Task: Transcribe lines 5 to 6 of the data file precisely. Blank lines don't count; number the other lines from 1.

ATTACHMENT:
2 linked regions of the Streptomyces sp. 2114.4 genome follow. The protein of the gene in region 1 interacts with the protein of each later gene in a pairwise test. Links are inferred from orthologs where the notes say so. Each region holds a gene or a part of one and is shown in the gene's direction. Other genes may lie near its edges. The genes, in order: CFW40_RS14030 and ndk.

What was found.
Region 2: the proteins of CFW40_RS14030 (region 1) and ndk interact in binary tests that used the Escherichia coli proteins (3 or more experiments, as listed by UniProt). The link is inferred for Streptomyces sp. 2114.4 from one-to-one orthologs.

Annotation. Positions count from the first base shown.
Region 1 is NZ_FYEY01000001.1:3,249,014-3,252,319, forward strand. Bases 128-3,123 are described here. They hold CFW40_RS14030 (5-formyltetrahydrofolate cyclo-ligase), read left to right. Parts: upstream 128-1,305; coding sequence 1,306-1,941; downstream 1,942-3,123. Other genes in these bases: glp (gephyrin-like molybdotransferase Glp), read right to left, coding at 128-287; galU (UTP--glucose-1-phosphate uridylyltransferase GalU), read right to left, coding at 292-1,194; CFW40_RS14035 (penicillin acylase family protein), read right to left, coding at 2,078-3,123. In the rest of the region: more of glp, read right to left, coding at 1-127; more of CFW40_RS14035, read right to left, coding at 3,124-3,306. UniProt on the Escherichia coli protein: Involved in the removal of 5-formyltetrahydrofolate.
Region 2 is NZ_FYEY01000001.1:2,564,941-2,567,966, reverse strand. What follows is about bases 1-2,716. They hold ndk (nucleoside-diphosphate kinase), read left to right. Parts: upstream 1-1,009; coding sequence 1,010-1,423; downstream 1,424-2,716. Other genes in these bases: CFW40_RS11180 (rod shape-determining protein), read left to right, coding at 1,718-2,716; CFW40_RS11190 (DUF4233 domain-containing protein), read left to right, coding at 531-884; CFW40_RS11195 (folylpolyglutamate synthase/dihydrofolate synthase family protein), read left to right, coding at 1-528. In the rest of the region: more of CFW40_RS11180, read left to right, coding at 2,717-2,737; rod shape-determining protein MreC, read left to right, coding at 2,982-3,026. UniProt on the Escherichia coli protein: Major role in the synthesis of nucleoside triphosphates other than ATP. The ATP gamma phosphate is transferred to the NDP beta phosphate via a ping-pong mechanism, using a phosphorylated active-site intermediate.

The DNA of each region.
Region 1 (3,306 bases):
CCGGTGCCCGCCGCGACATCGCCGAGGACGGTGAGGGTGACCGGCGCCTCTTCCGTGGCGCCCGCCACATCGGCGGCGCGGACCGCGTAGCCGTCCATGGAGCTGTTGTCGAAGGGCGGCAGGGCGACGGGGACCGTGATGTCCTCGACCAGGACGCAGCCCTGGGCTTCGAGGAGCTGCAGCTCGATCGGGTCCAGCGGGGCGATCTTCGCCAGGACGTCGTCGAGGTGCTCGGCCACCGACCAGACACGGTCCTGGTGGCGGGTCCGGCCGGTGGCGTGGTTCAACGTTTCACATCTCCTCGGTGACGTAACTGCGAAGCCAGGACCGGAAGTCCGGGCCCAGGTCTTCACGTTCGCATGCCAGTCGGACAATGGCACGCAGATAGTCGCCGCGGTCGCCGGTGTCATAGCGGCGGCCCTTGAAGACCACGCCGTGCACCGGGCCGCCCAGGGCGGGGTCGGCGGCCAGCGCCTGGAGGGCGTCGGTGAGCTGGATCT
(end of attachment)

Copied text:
Region 1 is NZ_FYEY01000001.1:3,249,014-3,252,319, forward strand. Bases 128-3,123 are described here. They hold CFW40_RS14030 (5-formyltetrahydrofolate cyclo-ligase), read left to right. Parts: upstream 128-1,305; coding sequence 1,306-1,941; downstream 1,942-3,123. Other genes in these bases: glp (gephyrin-like molybdotransferase Glp), read right to left, coding at 128-287; galU (UTP--glucose-1-phosphate uridylyltransferase GalU), read right to left, coding at 292-1,194; CFW40_RS14035 (penicillin acylase family protein), read right to left, coding at 2,078-3,123. In the rest of the region: more of glp, read right to left, coding at 1-127; more of CFW40_RS14035, read right to left, coding at 3,124-3,306. UniProt on the Escherichia coli protein: Involved in the removal of 5-formyltetrahydrofolate.
Region 2 is NZ_FYEY01000001.1:2,564,941-2,567,966, reverse strand. What follows is about bases 1-2,716. They hold ndk (nucleoside-diphosphate kinase), read left to right. Parts: upstream 1-1,009; coding sequence 1,010-1,423; downstream 1,424-2,716. Other genes in these bases: CFW40_RS11180 (rod shape-determining protein), read left to right, coding at 1,718-2,716; CFW40_RS11190 (DUF4233 domain-containing protein), read left to right, coding at 531-884; CFW40_RS11195 (folylpolyglutamate synthase/dihydrofolate synthase family protein), read left to right, coding at 1-528. In the rest of the region: more of CFW40_RS11180, read left to right, coding at 2,717-2,737; rod shape-determining protein MreC, read left to right, coding at 2,982-3,026. UniProt on the Escherichia coli protein: Major role in the synthesis of nucleoside triphosphates other than ATP. The ATP gamma phosphate is transferred to the NDP beta phosphate via a ping-pong mechanism, using a phosphorylated active-site intermediate.